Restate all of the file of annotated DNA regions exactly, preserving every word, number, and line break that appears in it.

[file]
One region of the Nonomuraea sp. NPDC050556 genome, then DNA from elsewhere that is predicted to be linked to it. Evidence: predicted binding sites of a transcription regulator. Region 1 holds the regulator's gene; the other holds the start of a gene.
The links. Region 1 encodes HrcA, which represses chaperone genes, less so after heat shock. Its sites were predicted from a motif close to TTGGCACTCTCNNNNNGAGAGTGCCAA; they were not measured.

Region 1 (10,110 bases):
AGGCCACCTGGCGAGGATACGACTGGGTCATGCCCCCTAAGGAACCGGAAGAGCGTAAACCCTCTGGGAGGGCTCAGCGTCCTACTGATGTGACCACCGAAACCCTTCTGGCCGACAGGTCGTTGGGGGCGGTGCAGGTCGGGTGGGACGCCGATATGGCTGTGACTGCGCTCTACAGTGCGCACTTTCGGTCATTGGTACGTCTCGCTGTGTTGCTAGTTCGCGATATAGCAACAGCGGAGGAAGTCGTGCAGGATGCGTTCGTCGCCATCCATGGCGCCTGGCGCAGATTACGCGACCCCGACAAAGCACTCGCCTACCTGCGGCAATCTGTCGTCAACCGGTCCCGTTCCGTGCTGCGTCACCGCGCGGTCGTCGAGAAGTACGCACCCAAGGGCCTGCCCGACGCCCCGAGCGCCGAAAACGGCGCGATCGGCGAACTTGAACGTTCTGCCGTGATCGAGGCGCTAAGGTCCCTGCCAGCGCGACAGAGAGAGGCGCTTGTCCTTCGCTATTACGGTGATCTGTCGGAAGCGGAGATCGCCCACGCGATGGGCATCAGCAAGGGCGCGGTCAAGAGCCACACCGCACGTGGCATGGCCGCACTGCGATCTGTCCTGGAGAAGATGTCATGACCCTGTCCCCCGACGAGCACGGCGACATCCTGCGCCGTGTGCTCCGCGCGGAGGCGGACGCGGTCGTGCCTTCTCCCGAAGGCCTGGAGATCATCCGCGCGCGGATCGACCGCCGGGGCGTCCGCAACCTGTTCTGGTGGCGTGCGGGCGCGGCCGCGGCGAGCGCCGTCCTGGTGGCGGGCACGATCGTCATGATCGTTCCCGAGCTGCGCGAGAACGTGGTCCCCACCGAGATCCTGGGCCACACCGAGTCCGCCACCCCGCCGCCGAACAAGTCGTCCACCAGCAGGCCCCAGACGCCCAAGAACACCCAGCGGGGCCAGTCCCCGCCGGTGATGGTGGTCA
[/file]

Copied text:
One region of the Nonomuraea sp. NPDC050556 genome, then DNA from elsewhere that is predicted to be linked to it. Evidence: predicted binding sites of a transcription regulator. Region 1 holds the regulator's gene; the other holds the start of a gene.
The links. Region 1 encodes HrcA, which represses chaperone genes, less so after heat shock. Its sites were predicted from a motif close to TTGGCACTCTCNNNNNGAGAGTGCCAA; they were not measured.

Region 1 (10,110 bases):
AGGCCACCTGGCGAGGATACGACTGGGTCATGCCCCCTAAGGAACCGGAAGAGCGTAAACCCTCTGGGAGGGCTCAGCGTCCTACTGATGTGACCACCGAAACCCTTCTGGCCGACAGGTCGTTGGGGGCGGTGCAGGTCGGGTGGGACGCCGATATGGCTGTGACTGCGCTCTACAGTGCGCACTTTCGGTCATTGGTACGTCTCGCTGTGTTGCTAGTTCGCGATATAGCAACAGCGGAGGAAGTCGTGCAGGATGCGTTCGTCGCCATCCATGGCGCCTGGCGCAGATTACGCGACCCCGACAAAGCACTCGCCTACCTGCGGCAATCTGTCGTCAACCGGTCCCGTTCCGTGCTGCGTCACCGCGCGGTCGTCGAGAAGTACGCACCCAAGGGCCTGCCCGACGCCCCGAGCGCCGAAAACGGCGCGATCGGCGAACTTGAACGTTCTGCCGTGATCGAGGCGCTAAGGTCCCTGCCAGCGCGACAGAGAGAGGCGCTTGTCCTTCGCTATTACGGTGATCTGTCGGAAGCGGAGATCGCCCACGCGATGGGCATCAGCAAGGGCGCGGTCAAGAGCCACACCGCACGTGGCATGGCCGCACTGCGATCTGTCCTGGAGAAGATGTCATGACCCTGTCCCCCGACGAGCACGGCGACATCCTGCGCCGTGTGCTCCGCGCGGAGGCGGACGCGGTCGTGCCTTCTCCCGAAGGCCTGGAGATCATCCGCGCGCGGATCGACCGCCGGGGCGTCCGCAACCTGTTCTGGTGGCGTGCGGGCGCGGCCGCGGCGAGCGCCGTCCTGGTGGCGGGCACGATCGTCATGATCGTTCCCGAGCTGCGCGAGAACGTGGTCCCCACCGAGATCCTGGGCCACACCGAGTCCGCCACCCCGCCGCCGAACAAGTCGTCCACCAGCAGGCCCCAGACGCCCAAGAACACCCAGCGGGGCCAGTCCCCGCCGGTGATGGTGGTCA